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  #1  
Old 04-29-2009, 09:47 AM
Lloyd Bonafide's Avatar
Lloyd Bonafide Lloyd Bonafide is offline
 
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Default Reducing new home inventory

What should a bank do, if they foreclosure on some new model homes in Victorville, CA?

Well, if they can't sell them, and if they are getting fined for code enforcement issues, then they just tear them down, of course!

http://globaleconomicanalysis.blogsp...epression.html
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Old 04-29-2009, 10:06 AM
Randolph Kinney Randolph Kinney is offline
 
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I wonder ... is this an example where banks are razing partially constructed homes represents the highest and best use as vacant?
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Old 04-29-2009, 10:30 AM
Karl Karl is offline
 
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A partially constructed structure IS a "Attractive Nusiance" (Insurance Speak) Who is Liable IF some children get hurt playing??
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Old 04-29-2009, 06:32 PM
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Terrel L. Shields Terrel L. Shields is online now
 
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I find it a laugh that cities so eagar to plat thousands of crapola lots to inflate their tax base are now making money by bleeding the banks who have inherited those properties. I know one town of 1800 that approved the construction of 850 lots in one year without once asking, "How are we going to create sewer service to them"? "How are we going to extend fire and police protection?" [2 of the largest were annexed from 2 miles away from the town center] and, never considered for a moment that 850 lots could not be absorbed into their growth within 10 years let alone in one. Ultimately the two largest (well over half) blew up and are no longer going to be developed. of the 100 or so that were built, the last lots sold for less than 50% of the asking price and most are undevloped or have vacant homes on them. Perhaps 30 of those are held by banks.
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Old 04-29-2009, 06:44 PM
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Another reason why many banks are leaving properties vacant and not foreclosing on them.
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Old 04-29-2009, 09:02 PM
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I expect to see many that will need to be torn down in these next few years, many in subdivisions built within these past 7 years.
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Old 04-29-2009, 09:16 PM
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What a waste.
Happened last time around too though.
  #8  
Old 04-29-2009, 09:53 PM
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Lloyd Bonafide Lloyd Bonafide is offline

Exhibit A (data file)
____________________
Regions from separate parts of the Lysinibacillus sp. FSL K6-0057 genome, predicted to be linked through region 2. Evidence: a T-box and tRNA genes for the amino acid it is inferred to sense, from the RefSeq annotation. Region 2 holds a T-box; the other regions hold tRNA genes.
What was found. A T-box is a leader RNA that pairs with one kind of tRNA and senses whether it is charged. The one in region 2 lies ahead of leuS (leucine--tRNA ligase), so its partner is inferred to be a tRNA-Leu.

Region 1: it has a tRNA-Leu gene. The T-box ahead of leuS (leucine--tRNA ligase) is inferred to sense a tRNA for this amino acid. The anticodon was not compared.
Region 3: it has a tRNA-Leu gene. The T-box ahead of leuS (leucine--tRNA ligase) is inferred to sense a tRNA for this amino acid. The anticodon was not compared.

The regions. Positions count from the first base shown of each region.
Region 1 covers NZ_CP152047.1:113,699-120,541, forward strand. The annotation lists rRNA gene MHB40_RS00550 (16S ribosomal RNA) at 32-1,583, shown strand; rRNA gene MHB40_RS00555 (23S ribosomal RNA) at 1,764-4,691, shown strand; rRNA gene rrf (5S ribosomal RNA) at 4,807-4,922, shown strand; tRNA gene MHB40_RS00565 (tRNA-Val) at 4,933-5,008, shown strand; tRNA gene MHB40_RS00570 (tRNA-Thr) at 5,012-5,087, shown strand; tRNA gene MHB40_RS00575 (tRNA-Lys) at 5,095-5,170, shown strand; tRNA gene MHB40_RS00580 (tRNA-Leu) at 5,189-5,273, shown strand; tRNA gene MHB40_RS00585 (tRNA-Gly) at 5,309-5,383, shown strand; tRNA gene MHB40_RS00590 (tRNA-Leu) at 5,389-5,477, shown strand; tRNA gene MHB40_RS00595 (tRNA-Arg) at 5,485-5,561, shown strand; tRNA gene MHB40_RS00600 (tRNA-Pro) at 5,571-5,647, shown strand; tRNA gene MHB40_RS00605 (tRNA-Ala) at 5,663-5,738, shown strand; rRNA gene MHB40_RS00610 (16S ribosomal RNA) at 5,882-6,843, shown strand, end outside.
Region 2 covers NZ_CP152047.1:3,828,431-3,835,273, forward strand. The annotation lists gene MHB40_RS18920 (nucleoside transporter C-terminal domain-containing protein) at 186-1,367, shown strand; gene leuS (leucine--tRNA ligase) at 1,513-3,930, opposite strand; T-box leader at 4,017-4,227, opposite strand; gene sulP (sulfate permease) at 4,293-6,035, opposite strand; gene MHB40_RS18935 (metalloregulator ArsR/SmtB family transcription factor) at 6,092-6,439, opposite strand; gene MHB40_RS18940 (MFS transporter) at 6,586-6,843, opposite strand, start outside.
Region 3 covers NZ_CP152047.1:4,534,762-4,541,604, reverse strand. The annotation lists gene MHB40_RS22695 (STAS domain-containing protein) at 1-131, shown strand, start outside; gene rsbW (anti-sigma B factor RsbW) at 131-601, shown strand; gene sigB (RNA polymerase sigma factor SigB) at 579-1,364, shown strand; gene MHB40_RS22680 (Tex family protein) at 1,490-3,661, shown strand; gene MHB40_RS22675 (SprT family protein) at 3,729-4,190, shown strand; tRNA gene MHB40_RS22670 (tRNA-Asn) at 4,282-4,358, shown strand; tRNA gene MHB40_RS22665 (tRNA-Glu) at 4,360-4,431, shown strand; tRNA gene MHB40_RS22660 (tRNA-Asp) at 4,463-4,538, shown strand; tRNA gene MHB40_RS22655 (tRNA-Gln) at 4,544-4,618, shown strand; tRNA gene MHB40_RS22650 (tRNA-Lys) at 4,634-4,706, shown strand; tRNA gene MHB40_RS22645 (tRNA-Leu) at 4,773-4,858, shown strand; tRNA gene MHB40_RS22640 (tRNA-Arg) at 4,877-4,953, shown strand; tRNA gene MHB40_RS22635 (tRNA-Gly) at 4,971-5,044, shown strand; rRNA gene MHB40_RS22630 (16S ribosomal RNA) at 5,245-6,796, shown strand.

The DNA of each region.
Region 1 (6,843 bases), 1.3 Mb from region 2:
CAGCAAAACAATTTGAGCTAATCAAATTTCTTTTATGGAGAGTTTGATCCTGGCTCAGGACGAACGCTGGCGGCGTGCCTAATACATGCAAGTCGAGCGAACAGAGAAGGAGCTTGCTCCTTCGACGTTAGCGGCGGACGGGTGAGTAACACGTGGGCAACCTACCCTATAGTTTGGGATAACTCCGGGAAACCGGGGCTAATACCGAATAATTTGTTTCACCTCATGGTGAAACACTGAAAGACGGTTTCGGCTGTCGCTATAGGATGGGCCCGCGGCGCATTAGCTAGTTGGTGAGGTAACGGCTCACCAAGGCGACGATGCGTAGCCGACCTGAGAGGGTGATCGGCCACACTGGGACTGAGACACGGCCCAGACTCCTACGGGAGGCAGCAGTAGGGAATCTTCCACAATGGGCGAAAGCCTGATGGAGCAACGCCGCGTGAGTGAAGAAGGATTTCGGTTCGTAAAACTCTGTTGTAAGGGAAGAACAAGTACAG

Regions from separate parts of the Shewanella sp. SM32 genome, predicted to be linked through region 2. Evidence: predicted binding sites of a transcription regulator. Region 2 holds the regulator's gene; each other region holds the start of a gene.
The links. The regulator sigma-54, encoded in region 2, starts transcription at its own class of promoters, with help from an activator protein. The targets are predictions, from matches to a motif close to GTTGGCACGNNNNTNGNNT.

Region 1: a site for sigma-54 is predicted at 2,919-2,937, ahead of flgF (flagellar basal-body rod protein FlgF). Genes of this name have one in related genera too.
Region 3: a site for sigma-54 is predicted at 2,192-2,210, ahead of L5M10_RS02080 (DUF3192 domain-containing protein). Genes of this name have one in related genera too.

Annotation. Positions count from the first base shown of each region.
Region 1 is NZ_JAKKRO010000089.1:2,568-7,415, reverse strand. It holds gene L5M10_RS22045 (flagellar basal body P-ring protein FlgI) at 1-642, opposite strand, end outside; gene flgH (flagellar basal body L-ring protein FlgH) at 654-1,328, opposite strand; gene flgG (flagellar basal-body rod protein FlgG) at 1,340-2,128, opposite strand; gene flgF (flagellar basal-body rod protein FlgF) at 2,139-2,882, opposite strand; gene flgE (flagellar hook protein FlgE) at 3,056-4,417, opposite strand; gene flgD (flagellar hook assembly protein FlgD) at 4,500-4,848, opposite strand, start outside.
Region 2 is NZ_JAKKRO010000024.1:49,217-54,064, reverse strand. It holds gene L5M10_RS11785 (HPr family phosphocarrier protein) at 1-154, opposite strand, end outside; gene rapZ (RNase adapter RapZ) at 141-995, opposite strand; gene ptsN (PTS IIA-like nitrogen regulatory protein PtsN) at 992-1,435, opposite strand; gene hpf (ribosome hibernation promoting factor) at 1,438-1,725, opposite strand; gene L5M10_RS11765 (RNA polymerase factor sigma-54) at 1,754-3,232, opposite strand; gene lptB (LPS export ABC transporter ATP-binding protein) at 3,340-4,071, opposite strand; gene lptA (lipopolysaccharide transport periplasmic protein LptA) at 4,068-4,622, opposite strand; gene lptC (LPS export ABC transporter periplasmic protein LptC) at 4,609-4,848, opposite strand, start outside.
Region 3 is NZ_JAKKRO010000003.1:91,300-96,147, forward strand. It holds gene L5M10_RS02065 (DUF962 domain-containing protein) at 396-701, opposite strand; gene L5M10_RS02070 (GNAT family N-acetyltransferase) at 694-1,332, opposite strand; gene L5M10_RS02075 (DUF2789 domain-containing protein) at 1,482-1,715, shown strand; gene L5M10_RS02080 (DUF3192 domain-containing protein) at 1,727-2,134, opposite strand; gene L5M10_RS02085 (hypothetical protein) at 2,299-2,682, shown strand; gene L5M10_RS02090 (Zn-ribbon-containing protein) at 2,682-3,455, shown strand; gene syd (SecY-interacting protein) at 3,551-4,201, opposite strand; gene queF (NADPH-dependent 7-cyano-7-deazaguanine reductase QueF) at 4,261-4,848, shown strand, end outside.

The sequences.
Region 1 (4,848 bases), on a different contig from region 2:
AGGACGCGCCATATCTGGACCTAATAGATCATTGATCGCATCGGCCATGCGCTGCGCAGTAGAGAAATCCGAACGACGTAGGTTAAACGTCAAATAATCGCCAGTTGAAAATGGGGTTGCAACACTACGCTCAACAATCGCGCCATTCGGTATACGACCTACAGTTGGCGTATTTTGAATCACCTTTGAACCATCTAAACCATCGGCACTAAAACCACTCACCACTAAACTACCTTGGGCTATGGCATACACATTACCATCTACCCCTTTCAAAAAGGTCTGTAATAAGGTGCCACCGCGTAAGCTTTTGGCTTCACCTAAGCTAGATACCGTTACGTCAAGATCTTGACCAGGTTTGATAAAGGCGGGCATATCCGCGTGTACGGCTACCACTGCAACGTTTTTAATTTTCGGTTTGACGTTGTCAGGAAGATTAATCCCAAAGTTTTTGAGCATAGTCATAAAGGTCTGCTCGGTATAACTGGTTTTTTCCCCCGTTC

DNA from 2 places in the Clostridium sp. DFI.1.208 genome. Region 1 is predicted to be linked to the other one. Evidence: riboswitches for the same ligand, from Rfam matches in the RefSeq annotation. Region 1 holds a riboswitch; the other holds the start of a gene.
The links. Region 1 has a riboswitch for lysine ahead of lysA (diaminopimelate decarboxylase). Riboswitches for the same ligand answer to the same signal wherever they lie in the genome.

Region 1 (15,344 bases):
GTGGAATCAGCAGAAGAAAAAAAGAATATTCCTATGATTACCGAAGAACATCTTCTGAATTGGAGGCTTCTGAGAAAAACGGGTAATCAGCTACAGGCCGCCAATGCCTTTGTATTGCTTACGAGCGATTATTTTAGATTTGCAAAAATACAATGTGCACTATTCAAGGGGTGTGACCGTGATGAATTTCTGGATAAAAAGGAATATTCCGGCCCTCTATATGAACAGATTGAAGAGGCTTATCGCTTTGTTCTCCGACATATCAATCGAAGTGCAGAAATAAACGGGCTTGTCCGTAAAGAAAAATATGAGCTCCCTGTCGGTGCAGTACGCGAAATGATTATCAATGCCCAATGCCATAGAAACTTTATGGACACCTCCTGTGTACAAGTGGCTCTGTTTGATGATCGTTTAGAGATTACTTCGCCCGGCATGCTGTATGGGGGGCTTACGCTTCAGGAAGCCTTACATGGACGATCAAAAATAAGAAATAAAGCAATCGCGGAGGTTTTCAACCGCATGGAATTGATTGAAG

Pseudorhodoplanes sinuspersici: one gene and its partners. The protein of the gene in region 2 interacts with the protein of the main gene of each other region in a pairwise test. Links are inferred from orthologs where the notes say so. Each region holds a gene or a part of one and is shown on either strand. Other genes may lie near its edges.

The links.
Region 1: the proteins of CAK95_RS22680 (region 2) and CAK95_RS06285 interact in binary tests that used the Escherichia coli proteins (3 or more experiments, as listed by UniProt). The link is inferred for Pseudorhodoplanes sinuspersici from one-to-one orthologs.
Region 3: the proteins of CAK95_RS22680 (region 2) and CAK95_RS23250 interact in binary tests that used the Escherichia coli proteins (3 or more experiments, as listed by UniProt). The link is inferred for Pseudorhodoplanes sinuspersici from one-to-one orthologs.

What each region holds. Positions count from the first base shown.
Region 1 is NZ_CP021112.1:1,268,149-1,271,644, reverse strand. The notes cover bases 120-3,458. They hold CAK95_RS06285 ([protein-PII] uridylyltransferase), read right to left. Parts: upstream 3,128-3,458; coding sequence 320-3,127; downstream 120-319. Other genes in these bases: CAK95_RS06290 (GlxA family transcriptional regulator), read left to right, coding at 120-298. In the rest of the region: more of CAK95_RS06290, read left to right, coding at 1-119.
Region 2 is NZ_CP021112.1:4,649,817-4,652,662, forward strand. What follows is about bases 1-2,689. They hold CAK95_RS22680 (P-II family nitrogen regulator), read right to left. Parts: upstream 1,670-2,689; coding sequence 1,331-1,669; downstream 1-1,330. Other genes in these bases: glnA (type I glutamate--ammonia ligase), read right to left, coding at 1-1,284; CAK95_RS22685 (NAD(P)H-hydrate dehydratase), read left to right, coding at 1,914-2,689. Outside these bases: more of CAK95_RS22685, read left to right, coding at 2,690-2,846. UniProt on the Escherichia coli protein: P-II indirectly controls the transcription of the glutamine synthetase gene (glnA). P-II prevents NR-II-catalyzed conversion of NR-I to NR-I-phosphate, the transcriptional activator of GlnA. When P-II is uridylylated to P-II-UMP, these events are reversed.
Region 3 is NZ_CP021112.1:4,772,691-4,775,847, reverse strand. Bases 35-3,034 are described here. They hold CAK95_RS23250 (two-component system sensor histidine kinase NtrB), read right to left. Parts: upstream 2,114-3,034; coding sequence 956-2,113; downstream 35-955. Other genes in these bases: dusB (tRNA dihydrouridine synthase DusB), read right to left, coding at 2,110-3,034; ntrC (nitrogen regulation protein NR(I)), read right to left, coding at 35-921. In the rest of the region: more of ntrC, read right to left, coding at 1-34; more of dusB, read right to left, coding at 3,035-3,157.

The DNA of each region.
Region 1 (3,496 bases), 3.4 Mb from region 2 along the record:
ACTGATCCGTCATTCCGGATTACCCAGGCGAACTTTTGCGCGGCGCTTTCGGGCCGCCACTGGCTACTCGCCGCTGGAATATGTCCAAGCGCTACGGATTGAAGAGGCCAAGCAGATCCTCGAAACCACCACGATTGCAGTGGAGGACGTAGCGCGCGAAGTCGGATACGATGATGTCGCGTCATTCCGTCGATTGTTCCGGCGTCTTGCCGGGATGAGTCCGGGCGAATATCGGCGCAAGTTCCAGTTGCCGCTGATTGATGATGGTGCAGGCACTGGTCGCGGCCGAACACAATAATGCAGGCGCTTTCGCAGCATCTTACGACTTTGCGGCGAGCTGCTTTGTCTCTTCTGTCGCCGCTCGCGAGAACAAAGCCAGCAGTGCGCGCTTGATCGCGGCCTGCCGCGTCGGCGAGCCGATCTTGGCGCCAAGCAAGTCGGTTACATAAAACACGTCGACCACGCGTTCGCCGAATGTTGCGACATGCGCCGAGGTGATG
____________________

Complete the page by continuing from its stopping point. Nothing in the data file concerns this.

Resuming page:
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I think what probably happened there is that they built the model homes that were 3000 s.f. plus, and they can't sell houses like that now.

They have hundreds of vacant lots, and it's become obvious now that the market in the High Desert wouldn't be able to absorb hundreds of those large homes any time in the next 5-10 years. They know that they will have to build 1500 s.f. homes eventually on those vacant lots, so they might as well get rid of those models now, or else the white elephants will haunt that neighborhood forever.

There are tracts all over California where builders have just shut down housing tracts that were partially built. If the builders are very well capitalized, they might be able to sit on them and wait out the housing depression, but most of the remaining lots / houses will probably end up in the hands of banks sooner or later.
  #9  
Old 04-29-2009, 09:59 PM
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Uummmmmm... which appraisers did the feasibility studies, and projected the absorption rate of these subdivisions?
And here we've been talking as if Skippy was only a RESIDENTIAL appraiser.


BTW... said months and months ago that THE way to get rid of overstock of homes was to burn 'em down.
Now.. since global warming an issue, burnijng a less good idea, so, bulldoze 'em.
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Last edited by Riick : 04-29-2009 at 10:14 PM.
  #10  
Old 04-30-2009, 08:03 PM
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Lloyd Bonafide Lloyd Bonafide is offline
 
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Updated video:

http://www.youtube.com/watch?v=ZsgOaCZ2Lag

They are reporting that they destroyed four finished model homes, plus another 12 almost finished homes.

And the equipment operator reports that when they are finished, they are heading down to Temecula to demolish another 20 houses.

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